Iosef Vissarionovich Djugashvili was born on 18 December 1878, in the poor town of Gori, Georgia, then an appendage of the Russian Empire. Josef Stalin, as he later named himself, was the son of Besarion Jughashvili and Ketevan Geladze, a working-class family, and was frequently beaten by his alcoholic father. Josef was stricken with smallpox at the age of seven, most likely caused by his frailty and small size. As a result of his vulnerability and his development of smallpox, he was left with a face that was scarred and a left arm that was deformed for the remainder of his life; this was a cause for the cruel treatment he suffered from the other village children. Consequently, Stalin developed a sense of narcissistic greatness to combat his feelings of inferiority as a child, which earned him the reputation as an insecure but intimidating man.
As Josef aged into an adolescent he was convinced by his mother, a devout Orthodox Christian, to study for priesthood in the Georgian Orthodox Church. At his school he preformed so proficiently that Stalin was given a scholarship to the Tiflis Theological Seminary in 1894. One year later, Josef became involved in revolutionary activities; he was introduced to the writings of Karl Marx and Vladimir Lenin, and in 1898 joined an organization supporting Georgian independence from Russia. However, Stalin left five years later in 1899, most likely due to his extreme political and revolutionary beliefs.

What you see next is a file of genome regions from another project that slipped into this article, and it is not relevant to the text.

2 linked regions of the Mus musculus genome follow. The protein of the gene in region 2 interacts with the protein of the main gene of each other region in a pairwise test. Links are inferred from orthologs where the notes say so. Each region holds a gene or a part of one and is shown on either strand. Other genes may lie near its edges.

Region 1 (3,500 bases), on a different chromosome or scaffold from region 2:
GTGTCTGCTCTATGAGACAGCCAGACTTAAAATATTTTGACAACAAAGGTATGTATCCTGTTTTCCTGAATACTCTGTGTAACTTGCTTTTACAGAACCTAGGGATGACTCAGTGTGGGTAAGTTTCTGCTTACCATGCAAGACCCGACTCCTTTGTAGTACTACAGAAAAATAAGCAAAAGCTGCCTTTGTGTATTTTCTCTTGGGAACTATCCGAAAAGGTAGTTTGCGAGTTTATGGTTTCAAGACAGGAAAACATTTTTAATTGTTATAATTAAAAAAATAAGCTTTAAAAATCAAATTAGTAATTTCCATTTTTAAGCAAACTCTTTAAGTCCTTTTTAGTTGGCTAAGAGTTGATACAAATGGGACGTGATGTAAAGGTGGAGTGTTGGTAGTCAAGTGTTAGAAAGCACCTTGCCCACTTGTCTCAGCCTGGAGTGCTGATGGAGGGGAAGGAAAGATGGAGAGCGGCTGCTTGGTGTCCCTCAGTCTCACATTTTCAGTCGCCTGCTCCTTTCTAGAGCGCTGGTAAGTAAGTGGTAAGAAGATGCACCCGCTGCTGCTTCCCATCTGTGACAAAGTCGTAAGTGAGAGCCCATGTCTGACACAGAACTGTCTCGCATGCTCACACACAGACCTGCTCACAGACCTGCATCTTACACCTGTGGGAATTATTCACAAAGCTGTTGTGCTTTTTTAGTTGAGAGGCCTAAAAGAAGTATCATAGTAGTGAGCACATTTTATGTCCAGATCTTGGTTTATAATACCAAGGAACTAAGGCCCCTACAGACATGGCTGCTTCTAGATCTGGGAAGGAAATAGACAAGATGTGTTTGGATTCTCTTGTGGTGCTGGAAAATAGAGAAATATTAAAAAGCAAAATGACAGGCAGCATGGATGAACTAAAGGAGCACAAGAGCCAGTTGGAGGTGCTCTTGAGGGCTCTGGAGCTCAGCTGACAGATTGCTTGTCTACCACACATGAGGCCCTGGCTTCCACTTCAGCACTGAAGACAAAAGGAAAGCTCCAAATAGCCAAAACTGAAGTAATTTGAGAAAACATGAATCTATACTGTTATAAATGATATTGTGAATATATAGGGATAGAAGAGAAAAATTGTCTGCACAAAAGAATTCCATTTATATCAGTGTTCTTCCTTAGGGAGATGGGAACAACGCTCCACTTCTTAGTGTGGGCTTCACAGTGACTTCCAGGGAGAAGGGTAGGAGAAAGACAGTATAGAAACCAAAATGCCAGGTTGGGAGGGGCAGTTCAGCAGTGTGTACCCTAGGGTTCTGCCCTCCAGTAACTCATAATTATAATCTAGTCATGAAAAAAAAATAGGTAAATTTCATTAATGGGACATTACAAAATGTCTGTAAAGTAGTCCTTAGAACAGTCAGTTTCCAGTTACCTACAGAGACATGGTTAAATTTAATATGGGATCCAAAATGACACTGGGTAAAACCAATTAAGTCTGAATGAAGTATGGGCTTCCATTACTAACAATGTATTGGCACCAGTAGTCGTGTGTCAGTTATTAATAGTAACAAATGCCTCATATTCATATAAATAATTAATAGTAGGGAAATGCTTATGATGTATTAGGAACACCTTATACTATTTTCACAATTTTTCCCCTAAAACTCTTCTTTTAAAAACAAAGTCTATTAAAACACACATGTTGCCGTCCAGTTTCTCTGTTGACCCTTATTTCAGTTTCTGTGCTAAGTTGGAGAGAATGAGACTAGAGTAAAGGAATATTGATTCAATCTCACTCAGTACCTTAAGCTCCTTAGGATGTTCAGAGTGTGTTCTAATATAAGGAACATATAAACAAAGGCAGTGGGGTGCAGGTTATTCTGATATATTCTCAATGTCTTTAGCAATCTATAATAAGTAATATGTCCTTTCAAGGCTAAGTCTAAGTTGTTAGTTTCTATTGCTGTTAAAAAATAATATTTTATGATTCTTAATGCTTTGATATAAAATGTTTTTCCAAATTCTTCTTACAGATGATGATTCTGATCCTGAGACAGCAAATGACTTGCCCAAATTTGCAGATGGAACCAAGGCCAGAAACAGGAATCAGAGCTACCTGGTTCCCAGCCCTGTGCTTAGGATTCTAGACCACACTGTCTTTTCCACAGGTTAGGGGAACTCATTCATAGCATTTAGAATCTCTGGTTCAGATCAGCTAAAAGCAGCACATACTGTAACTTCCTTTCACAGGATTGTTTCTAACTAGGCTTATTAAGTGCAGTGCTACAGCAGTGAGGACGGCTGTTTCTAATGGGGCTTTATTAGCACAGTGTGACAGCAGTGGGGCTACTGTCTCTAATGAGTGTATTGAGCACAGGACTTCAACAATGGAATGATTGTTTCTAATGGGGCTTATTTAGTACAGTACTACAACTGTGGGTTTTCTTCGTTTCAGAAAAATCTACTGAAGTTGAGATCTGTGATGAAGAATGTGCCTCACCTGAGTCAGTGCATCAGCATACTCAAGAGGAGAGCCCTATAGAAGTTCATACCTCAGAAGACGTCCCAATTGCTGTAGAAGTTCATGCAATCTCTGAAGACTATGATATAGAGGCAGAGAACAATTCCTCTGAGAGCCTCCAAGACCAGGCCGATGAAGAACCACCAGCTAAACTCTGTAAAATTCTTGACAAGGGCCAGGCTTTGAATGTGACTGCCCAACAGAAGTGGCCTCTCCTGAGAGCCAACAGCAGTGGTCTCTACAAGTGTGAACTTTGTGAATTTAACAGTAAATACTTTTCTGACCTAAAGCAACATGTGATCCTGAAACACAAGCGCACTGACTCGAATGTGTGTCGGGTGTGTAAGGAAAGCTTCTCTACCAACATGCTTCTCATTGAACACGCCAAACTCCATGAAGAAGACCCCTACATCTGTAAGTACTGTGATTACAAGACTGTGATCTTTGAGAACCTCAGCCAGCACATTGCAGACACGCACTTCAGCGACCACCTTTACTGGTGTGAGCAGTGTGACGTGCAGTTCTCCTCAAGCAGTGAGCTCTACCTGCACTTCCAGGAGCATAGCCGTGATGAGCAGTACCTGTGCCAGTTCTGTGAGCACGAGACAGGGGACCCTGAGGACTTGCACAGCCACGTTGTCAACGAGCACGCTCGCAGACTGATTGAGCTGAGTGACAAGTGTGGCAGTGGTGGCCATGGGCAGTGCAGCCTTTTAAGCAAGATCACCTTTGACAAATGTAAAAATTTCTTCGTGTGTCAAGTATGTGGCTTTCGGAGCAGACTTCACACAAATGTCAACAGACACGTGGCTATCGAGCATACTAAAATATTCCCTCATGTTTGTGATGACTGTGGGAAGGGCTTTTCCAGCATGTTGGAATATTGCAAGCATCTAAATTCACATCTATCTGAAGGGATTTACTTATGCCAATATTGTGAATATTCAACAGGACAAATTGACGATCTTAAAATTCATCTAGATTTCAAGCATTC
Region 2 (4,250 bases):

With his academic studies abandoned, Stalin only furthered his already active involvement in Marxism and in political agitation. It was at this time that he adopted the name “Koba” as an alias. At the peak of his political activism, Josef Stalin joined the Social Democratic Labor Party, or ...
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... after Stalin encouraged the communist ruler of North Korea, Kim Il Sung, to invade South Korea.
In postwar Soviet Russia, Josef Stalin continued his campaigns of terror that involved numerous purges, executions, and the frequent exiles to gulags. As Stalin became increasingly paranoid and obsessive, he tightened his grip on Soviet culture; he became known for suppressing modern art, western music, dissenting literature, and widespread censorship of general media. As the 1950s’ approached Stalin’s health dramatically deteriorated, and he died from a stroke on 5 March 1953, at age 74.
After Josef Stalin’s death and burial, Nikita Khrushchev became his successor and initiated the process of “de-Stalinization.” Josef Stalin was responsible for the deaths of over twenty to thirty-million, a number stunningly greater than that of his political opponent, Adolf Hitler.
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